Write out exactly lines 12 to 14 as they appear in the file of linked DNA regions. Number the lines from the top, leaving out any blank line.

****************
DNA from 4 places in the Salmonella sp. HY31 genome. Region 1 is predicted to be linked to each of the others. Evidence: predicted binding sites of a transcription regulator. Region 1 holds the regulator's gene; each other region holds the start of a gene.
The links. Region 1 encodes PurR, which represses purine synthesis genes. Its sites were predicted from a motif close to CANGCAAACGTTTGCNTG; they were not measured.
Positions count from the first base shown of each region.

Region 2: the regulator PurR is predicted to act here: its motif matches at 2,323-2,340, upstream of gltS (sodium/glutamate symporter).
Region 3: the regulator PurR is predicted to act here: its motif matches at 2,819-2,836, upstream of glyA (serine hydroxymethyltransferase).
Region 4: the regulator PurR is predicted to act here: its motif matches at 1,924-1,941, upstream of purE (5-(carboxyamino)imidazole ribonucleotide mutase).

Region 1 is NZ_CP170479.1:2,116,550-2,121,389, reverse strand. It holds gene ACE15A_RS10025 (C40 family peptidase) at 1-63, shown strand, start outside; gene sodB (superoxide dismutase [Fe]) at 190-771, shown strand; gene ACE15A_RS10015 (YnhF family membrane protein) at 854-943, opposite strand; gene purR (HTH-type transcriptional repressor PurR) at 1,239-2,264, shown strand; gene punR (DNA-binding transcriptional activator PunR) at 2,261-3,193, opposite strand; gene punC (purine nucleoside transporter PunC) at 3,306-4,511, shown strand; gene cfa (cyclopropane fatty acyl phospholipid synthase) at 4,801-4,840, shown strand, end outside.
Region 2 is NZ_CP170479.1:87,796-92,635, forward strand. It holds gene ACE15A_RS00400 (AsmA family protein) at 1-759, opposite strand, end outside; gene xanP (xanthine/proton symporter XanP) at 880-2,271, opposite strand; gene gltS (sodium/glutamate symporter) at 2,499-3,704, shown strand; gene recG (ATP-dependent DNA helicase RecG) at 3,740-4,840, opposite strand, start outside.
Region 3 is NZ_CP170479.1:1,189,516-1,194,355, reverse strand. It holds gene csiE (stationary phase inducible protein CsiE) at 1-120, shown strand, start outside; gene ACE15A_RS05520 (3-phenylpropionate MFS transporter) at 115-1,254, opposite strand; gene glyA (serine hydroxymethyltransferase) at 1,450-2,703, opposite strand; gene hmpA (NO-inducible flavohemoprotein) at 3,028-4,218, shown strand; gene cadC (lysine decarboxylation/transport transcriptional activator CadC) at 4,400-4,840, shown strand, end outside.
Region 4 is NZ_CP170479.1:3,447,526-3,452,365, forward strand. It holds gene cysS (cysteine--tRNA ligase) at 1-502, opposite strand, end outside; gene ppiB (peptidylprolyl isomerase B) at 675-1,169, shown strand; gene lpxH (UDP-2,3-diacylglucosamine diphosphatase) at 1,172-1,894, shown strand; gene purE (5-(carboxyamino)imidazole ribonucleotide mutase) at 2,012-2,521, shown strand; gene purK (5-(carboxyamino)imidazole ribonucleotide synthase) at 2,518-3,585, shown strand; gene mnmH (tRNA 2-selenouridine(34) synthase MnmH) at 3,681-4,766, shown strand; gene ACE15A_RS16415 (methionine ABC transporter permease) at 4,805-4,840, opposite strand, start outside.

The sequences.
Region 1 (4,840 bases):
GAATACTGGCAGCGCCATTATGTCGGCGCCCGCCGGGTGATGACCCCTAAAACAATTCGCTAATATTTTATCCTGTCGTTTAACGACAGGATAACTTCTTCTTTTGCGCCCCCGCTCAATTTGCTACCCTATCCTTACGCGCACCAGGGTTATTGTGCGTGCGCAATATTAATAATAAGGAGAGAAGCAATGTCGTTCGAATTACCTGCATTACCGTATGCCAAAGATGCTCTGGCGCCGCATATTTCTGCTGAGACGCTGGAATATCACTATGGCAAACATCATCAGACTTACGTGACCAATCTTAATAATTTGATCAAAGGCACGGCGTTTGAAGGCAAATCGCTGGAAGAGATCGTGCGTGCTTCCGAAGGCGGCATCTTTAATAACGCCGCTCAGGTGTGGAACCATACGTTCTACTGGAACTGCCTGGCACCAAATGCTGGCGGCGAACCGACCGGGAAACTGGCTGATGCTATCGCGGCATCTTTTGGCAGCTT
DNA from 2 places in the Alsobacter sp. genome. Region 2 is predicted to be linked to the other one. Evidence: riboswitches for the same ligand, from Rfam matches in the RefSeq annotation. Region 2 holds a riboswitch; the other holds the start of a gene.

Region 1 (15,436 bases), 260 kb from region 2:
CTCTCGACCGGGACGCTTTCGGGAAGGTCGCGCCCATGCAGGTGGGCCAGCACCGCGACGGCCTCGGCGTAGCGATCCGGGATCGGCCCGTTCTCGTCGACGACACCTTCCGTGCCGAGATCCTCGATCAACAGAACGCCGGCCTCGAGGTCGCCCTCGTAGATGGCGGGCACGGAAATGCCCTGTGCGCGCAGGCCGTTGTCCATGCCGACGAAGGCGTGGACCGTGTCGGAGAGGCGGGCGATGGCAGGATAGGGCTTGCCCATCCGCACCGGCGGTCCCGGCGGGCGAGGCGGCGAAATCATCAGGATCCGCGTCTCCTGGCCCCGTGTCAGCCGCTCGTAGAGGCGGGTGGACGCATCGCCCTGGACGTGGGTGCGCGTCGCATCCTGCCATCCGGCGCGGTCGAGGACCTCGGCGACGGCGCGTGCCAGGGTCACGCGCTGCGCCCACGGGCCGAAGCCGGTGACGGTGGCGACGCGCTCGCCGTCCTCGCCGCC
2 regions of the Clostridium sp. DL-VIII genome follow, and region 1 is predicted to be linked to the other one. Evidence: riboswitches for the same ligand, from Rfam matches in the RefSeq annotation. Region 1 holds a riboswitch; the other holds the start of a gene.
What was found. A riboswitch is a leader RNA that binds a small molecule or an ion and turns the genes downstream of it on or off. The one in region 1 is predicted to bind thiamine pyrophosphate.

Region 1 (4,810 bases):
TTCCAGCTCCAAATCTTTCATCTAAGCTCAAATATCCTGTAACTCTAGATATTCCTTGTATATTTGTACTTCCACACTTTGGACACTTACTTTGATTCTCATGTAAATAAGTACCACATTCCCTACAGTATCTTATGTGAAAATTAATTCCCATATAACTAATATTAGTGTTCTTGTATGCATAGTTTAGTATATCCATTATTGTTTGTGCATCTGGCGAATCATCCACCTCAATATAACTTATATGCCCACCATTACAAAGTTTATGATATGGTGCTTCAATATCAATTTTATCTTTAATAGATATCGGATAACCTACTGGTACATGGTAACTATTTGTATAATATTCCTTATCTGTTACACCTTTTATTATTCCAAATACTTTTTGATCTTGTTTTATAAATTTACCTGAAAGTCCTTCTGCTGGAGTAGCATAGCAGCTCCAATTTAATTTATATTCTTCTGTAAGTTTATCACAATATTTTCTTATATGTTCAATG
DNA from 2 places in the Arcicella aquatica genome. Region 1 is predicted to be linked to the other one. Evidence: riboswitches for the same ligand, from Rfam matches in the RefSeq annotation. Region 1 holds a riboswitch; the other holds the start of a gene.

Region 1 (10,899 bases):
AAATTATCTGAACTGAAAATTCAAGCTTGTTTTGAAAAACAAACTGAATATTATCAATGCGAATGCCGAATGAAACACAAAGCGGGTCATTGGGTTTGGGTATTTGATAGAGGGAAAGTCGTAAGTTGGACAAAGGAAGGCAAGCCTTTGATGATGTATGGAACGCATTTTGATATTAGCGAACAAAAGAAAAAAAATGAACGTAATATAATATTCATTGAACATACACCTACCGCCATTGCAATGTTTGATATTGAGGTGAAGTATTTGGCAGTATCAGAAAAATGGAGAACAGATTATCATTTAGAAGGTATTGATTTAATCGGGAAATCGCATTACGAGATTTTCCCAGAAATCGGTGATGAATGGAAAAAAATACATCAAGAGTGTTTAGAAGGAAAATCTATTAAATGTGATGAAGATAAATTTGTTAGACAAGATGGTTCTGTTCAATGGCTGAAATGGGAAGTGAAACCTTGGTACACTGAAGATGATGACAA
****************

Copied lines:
Region 1 (4,840 bases):
GAATACTGGCAGCGCCATTATGTCGGCGCCCGCCGGGTGATGACCCCTAAAACAATTCGCTAATATTTTATCCTGTCGTTTAACGACAGGATAACTTCTTCTTTTGCGCCCCCGCTCAATTTGCTACCCTATCCTTACGCGCACCAGGGTTATTGTGCGTGCGCAATATTAATAATAAGGAGAGAAGCAATGTCGTTCGAATTACCTGCATTACCGTATGCCAAAGATGCTCTGGCGCCGCATATTTCTGCTGAGACGCTGGAATATCACTATGGCAAACATCATCAGACTTACGTGACCAATCTTAATAATTTGATCAAAGGCACGGCGTTTGAAGGCAAATCGCTGGAAGAGATCGTGCGTGCTTCCGAAGGCGGCATCTTTAATAACGCCGCTCAGGTGTGGAACCATACGTTCTACTGGAACTGCCTGGCACCAAATGCTGGCGGCGAACCGACCGGGAAACTGGCTGATGCTATCGCGGCATCTTTTGGCAGCTT
DNA from 2 places in the Alsobacter sp. genome. Region 2 is predicted to be linked to the other one. Evidence: riboswitches for the same ligand, from Rfam matches in the RefSeq annotation. Region 2 holds a riboswitch; the other holds the start of a gene.